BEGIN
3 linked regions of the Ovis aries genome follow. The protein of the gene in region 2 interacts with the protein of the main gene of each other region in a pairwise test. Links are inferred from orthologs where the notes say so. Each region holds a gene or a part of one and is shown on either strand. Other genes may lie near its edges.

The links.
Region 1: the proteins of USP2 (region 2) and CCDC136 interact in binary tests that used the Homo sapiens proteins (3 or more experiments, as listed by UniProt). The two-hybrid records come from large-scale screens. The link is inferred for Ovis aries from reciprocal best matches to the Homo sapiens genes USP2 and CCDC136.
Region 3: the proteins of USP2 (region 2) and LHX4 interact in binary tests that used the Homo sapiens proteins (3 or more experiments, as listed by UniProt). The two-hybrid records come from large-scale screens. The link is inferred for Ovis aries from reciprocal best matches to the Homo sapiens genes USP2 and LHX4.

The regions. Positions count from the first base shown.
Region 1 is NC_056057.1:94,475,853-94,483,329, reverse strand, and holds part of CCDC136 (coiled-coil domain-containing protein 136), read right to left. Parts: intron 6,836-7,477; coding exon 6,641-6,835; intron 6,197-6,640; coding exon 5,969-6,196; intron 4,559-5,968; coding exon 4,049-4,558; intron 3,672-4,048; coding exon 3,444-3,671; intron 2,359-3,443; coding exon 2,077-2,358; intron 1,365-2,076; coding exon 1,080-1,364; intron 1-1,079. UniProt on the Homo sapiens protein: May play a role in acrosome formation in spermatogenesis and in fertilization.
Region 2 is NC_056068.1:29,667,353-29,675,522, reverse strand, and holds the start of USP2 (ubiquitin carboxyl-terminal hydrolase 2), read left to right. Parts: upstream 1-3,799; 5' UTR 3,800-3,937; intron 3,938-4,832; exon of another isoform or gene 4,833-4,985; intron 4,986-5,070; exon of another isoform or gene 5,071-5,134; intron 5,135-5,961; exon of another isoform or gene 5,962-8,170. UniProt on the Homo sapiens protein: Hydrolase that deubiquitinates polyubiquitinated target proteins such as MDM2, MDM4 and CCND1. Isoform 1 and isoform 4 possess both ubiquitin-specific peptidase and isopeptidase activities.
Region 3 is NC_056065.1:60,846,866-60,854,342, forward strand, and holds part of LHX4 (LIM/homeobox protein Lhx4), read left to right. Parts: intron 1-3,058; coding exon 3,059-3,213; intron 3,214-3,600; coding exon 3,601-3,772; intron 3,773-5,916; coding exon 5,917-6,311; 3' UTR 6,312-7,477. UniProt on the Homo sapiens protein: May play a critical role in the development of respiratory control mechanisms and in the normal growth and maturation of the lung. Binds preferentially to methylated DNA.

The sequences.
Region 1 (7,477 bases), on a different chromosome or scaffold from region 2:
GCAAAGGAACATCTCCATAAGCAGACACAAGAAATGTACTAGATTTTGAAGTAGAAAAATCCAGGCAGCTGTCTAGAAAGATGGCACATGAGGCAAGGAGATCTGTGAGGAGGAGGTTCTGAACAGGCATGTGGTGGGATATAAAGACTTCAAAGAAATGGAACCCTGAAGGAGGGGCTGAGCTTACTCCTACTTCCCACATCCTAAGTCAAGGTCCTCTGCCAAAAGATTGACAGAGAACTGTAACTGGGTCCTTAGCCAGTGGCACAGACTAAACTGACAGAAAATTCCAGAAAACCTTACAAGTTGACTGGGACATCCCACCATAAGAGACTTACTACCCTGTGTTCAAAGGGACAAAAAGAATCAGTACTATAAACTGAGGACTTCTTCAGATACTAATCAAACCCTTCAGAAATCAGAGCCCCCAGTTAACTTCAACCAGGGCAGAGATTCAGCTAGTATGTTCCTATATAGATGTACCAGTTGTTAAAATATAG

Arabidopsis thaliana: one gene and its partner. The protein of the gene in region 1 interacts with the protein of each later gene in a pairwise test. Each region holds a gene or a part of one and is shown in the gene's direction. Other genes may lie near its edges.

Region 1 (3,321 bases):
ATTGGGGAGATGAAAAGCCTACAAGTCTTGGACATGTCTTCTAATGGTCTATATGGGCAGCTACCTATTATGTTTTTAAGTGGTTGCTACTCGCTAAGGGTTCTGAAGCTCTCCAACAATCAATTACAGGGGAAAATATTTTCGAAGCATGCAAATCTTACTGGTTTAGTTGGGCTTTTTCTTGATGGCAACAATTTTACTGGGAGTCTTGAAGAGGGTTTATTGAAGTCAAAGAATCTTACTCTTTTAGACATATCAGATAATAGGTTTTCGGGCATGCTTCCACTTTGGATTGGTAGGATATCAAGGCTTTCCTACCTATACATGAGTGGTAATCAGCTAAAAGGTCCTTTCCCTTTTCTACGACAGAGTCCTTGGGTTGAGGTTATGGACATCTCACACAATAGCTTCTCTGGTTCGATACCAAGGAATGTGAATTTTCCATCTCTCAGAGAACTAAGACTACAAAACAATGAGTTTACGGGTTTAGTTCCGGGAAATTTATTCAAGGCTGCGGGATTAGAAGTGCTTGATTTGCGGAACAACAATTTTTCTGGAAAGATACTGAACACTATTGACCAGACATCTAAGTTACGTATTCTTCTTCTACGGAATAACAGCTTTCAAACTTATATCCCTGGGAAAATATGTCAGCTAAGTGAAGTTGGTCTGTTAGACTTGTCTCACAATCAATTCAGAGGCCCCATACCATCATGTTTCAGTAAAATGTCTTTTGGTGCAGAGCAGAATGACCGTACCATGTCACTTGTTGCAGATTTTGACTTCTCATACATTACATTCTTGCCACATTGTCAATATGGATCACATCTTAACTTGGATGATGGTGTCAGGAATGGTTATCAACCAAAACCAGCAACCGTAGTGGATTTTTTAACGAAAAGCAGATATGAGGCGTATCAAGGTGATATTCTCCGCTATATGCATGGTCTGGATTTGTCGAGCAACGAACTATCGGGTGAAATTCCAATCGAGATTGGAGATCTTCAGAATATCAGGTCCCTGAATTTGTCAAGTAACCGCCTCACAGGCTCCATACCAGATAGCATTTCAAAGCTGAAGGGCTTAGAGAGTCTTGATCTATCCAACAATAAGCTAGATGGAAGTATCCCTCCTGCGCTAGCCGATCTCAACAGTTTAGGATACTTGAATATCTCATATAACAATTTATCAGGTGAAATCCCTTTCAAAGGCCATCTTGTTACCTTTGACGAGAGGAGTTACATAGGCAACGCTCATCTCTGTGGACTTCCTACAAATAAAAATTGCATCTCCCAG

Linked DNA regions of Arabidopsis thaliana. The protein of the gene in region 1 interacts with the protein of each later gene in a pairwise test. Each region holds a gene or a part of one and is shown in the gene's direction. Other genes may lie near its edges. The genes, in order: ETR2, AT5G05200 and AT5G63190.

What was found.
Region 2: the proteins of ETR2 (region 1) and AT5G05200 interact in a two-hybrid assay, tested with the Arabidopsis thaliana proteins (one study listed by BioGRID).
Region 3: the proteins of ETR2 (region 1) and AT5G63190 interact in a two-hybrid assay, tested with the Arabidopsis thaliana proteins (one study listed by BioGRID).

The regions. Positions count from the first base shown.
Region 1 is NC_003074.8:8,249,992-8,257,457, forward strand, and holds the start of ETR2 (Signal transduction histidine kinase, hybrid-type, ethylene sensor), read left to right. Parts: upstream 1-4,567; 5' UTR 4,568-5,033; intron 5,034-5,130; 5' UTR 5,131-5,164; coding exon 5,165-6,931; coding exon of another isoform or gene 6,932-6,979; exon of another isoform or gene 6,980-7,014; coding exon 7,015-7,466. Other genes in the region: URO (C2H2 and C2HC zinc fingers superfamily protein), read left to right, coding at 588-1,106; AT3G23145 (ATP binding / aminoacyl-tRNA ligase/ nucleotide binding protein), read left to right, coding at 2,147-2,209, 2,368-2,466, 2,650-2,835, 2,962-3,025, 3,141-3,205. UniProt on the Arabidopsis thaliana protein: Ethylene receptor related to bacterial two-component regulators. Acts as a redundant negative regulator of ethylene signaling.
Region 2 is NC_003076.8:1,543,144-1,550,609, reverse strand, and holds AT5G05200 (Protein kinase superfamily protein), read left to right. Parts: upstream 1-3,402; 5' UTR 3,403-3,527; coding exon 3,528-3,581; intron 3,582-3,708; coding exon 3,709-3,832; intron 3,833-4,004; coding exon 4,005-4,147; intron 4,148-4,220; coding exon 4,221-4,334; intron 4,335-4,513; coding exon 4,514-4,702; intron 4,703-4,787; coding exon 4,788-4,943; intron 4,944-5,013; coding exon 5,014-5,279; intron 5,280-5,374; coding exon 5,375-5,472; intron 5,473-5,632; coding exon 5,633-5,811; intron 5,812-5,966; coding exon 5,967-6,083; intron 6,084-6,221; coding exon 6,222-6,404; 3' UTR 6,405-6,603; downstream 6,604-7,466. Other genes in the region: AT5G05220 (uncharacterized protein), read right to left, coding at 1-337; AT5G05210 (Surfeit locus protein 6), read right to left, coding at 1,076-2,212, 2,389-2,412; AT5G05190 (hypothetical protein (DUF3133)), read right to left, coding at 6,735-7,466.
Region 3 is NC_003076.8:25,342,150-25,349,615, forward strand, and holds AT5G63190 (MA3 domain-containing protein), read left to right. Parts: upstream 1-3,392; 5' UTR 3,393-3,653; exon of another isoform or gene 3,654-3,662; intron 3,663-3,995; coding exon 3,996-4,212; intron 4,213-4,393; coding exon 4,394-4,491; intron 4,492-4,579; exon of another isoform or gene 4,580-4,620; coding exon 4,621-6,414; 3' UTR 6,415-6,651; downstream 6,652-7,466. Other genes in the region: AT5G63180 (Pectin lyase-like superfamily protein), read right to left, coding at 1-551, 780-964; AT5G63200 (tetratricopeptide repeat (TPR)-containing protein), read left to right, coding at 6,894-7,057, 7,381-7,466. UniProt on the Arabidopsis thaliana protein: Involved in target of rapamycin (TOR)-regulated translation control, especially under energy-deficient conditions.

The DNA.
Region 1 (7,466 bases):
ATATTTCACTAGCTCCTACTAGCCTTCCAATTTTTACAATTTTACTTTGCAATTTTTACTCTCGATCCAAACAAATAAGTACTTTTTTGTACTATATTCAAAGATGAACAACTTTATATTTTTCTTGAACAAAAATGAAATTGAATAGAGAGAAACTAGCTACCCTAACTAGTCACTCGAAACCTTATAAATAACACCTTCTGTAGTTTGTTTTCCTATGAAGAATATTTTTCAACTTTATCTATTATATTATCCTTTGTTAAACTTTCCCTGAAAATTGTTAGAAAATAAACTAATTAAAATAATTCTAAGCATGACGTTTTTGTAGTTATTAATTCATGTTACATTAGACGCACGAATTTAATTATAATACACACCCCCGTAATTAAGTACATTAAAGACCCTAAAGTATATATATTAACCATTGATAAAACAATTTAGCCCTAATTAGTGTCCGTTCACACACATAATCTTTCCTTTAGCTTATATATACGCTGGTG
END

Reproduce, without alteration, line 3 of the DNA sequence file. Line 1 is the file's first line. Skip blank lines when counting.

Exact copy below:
Region 1: the proteins of USP2 (region 2) and CCDC136 interact in binary tests that used the Homo sapiens proteins (3 or more experiments, as listed by UniProt). The two-hybrid records come from large-scale screens. The link is inferred for Ovis aries from reciprocal best matches to the Homo sapiens genes USP2 and CCDC136.